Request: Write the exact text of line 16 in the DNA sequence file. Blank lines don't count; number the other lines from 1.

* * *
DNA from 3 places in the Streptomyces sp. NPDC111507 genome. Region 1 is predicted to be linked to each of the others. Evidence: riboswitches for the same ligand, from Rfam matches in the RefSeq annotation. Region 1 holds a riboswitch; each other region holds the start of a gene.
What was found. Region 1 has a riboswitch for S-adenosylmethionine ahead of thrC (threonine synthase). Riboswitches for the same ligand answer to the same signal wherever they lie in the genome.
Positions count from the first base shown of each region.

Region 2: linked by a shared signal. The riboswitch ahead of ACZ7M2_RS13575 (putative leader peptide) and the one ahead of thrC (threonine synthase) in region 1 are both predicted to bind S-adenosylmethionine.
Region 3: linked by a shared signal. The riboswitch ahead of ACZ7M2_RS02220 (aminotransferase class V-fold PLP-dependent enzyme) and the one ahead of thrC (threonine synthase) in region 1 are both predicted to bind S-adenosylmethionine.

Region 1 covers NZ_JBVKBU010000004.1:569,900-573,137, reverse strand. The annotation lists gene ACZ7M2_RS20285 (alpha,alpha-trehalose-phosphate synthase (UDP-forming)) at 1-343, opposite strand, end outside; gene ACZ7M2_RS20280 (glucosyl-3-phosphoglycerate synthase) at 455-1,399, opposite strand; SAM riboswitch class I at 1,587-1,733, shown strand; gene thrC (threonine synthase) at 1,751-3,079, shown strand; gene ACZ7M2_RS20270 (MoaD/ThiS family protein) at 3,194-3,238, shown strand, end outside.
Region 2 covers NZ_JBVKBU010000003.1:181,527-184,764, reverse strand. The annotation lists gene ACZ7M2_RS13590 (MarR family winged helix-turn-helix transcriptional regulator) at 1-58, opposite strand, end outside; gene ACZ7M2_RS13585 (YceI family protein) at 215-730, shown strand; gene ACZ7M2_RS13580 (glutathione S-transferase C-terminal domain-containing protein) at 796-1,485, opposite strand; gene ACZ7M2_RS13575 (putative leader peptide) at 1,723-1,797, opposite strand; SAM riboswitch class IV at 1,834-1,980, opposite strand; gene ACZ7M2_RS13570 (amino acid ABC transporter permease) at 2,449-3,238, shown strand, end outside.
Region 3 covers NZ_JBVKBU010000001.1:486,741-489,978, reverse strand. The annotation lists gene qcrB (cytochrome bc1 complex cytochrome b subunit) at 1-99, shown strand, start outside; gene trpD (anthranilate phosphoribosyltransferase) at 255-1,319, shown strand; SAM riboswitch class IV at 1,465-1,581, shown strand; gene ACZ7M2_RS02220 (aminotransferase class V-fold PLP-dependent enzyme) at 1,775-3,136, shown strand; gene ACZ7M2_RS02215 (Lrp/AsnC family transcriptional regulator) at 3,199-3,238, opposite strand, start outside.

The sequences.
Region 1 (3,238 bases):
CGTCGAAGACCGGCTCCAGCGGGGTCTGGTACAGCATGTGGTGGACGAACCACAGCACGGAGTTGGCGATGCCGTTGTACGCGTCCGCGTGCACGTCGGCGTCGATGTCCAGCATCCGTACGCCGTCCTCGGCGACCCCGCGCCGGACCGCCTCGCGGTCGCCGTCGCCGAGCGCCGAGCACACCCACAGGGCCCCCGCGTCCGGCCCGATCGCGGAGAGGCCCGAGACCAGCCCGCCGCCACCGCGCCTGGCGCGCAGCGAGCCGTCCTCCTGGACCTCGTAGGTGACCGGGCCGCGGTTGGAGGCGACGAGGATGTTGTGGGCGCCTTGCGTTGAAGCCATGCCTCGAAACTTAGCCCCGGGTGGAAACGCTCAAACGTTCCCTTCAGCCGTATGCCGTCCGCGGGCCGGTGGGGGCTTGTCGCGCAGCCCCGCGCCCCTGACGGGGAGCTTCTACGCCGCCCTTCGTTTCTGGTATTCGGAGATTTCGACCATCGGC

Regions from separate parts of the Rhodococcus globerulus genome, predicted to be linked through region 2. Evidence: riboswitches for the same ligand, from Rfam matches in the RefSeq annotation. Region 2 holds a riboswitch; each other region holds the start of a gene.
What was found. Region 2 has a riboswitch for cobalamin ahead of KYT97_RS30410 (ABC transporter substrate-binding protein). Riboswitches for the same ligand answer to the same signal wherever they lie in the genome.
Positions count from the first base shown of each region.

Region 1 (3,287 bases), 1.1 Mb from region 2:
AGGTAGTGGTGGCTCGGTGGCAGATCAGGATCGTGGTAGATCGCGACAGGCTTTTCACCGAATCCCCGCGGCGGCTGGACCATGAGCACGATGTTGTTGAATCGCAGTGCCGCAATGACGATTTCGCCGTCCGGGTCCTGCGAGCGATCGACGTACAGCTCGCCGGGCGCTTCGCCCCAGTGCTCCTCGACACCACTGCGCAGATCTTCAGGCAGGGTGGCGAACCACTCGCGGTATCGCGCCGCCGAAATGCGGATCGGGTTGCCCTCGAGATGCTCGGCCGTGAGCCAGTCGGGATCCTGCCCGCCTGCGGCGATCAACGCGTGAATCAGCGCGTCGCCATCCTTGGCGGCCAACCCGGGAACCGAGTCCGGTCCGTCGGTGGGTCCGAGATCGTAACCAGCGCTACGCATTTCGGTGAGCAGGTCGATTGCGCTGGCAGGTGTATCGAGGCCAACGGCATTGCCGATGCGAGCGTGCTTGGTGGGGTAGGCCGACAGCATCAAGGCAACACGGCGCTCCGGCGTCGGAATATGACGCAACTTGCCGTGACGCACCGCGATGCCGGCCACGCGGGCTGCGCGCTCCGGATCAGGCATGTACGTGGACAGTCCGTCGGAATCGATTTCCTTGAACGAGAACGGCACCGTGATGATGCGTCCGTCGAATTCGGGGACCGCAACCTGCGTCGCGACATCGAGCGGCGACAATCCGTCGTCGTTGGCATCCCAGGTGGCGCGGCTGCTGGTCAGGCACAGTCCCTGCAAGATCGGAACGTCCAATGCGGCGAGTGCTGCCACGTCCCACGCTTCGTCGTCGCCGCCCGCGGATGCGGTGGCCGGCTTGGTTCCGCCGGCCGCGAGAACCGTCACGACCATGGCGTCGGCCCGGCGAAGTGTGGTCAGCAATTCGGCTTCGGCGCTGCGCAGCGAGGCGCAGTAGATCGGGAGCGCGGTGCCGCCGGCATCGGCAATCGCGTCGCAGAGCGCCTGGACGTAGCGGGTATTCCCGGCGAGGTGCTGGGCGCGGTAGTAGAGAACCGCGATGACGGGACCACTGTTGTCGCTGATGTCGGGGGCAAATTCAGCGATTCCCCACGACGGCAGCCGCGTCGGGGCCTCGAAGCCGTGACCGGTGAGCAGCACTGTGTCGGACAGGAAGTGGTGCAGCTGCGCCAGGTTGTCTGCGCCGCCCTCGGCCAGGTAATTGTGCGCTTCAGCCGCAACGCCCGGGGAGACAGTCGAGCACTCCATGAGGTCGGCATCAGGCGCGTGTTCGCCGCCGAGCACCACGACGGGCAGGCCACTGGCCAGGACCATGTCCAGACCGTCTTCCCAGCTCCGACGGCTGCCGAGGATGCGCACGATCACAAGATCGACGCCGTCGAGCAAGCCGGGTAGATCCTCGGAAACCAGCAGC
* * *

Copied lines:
AGGTAGTGGTGGCTCGGTGGCAGATCAGGATCGTGGTAGATCGCGACAGGCTTTTCACCGAATCCCCGCGGCGGCTGGACCATGAGCACGATGTTGTTGAATCGCAGTGCCGCAATGACGATTTCGCCGTCCGGGTCCTGCGAGCGATCGACGTACAGCTCGCCGGGCGCTTCGCCCCAGTGCTCCTCGACACCACTGCGCAGATCTTCAGGCAGGGTGGCGAACCACTCGCGGTATCGCGCCGCCGAAATGCGGATCGGGTTGCCCTCGAGATGCTCGGCCGTGAGCCAGTCGGGATCCTGCCCGCCTGCGGCGATCAACGCGTGAATCAGCGCGTCGCCATCCTTGGCGGCCAACCCGGGAACCGAGTCCGGTCCGTCGGTGGGTCCGAGATCGTAACCAGCGCTACGCATTTCGGTGAGCAGGTCGATTGCGCTGGCAGGTGTATCGAGGCCAACGGCATTGCCGATGCGAGCGTGCTTGGTGGGGTAGGCCGACAGCATCAAGGCAACACGGCGCTCCGGCGTCGGAATATGACGCAACTTGCCGTGACGCACCGCGATGCCGGCCACGCGGGCTGCGCGCTCCGGATCAGGCATGTACGTGGACAGTCCGTCGGAATCGATTTCCTTGAACGAGAACGGCACCGTGATGATGCGTCCGTCGAATTCGGGGACCGCAACCTGCGTCGCGACATCGAGCGGCGACAATCCGTCGTCGTTGGCATCCCAGGTGGCGCGGCTGCTGGTCAGGCACAGTCCCTGCAAGATCGGAACGTCCAATGCGGCGAGTGCTGCCACGTCCCACGCTTCGTCGTCGCCGCCCGCGGATGCGGTGGCCGGCTTGGTTCCGCCGGCCGCGAGAACCGTCACGACCATGGCGTCGGCCCGGCGAAGTGTGGTCAGCAATTCGGCTTCGGCGCTGCGCAGCGAGGCGCAGTAGATCGGGAGCGCGGTGCCGCCGGCATCGGCAATCGCGTCGCAGAGCGCCTGGACGTAGCGGGTATTCCCGGCGAGGTGCTGGGCGCGGTAGTAGAGAACCGCGATGACGGGACCACTGTTGTCGCTGATGTCGGGGGCAAATTCAGCGATTCCCCACGACGGCAGCCGCGTCGGGGCCTCGAAGCCGTGACCGGTGAGCAGCACTGTGTCGGACAGGAAGTGGTGCAGCTGCGCCAGGTTGTCTGCGCCGCCCTCGGCCAGGTAATTGTGCGCTTCAGCCGCAACGCCCGGGGAGACAGTCGAGCACTCCATGAGGTCGGCATCAGGCGCGTGTTCGCCGCCGAGCACCACGACGGGCAGGCCACTGGCCAGGACCATGTCCAGACCGTCTTCCCAGCTCCGACGGCTGCCGAGGATGCGCACGATCACAAGATCGACGCCGTCGAGCAAGCCGGGTAGATCCTCGGAAACCAGCAGC